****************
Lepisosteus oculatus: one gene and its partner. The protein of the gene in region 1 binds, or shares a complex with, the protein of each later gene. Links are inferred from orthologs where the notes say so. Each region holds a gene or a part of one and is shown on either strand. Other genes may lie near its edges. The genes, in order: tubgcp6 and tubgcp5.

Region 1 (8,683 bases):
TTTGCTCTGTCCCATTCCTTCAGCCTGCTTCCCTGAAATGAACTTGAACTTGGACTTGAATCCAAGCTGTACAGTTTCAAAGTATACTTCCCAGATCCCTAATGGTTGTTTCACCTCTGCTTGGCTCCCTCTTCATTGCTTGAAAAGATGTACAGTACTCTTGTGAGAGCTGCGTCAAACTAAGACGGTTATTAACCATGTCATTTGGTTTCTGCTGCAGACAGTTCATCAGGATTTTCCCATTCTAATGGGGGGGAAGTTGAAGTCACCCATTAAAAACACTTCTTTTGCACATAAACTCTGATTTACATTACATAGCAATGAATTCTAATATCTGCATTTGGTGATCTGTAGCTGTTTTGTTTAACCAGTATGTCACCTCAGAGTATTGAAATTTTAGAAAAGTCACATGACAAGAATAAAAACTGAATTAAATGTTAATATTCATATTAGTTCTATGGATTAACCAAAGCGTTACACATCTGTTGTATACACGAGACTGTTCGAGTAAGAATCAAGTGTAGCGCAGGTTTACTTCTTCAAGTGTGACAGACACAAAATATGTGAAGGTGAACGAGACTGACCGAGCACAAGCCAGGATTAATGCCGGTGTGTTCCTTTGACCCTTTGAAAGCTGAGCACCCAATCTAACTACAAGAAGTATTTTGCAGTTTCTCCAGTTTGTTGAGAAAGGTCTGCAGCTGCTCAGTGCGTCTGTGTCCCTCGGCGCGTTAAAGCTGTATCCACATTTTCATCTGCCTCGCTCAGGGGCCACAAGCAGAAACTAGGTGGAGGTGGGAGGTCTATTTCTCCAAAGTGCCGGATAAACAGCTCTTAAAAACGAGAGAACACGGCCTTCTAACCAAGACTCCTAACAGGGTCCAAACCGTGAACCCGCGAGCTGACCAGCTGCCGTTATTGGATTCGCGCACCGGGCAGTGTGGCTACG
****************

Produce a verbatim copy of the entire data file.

Lepisosteus oculatus: one gene and its partner. The protein of the gene in region 1 binds, or shares a complex with, the protein of each later gene. Links are inferred from orthologs where the notes say so. Each region holds a gene or a part of one and is shown on either strand. Other genes may lie near its edges. The genes, in order: tubgcp6 and tubgcp5.

Region 1 (8,683 bases):
TTTGCTCTGTCCCATTCCTTCAGCCTGCTTCCCTGAAATGAACTTGAACTTGGACTTGAATCCAAGCTGTACAGTTTCAAAGTATACTTCCCAGATCCCTAATGGTTGTTTCACCTCTGCTTGGCTCCCTCTTCATTGCTTGAAAAGATGTACAGTACTCTTGTGAGAGCTGCGTCAAACTAAGACGGTTATTAACCATGTCATTTGGTTTCTGCTGCAGACAGTTCATCAGGATTTTCCCATTCTAATGGGGGGGAAGTTGAAGTCACCCATTAAAAACACTTCTTTTGCACATAAACTCTGATTTACATTACATAGCAATGAATTCTAATATCTGCATTTGGTGATCTGTAGCTGTTTTGTTTAACCAGTATGTCACCTCAGAGTATTGAAATTTTAGAAAAGTCACATGACAAGAATAAAAACTGAATTAAATGTTAATATTCATATTAGTTCTATGGATTAACCAAAGCGTTACACATCTGTTGTATACACGAGACTGTTCGAGTAAGAATCAAGTGTAGCGCAGGTTTACTTCTTCAAGTGTGACAGACACAAAATATGTGAAGGTGAACGAGACTGACCGAGCACAAGCCAGGATTAATGCCGGTGTGTTCCTTTGACCCTTTGAAAGCTGAGCACCCAATCTAACTACAAGAAGTATTTTGCAGTTTCTCCAGTTTGTTGAGAAAGGTCTGCAGCTGCTCAGTGCGTCTGTGTCCCTCGGCGCGTTAAAGCTGTATCCACATTTTCATCTGCCTCGCTCAGGGGCCACAAGCAGAAACTAGGTGGAGGTGGGAGGTCTATTTCTCCAAAGTGCCGGATAAACAGCTCTTAAAAACGAGAGAACACGGCCTTCTAACCAAGACTCCTAACAGGGTCCAAACCGTGAACCCGCGAGCTGACCAGCTGCCGTTATTGGATTCGCGCACCGGGCAGTGTGGCTACG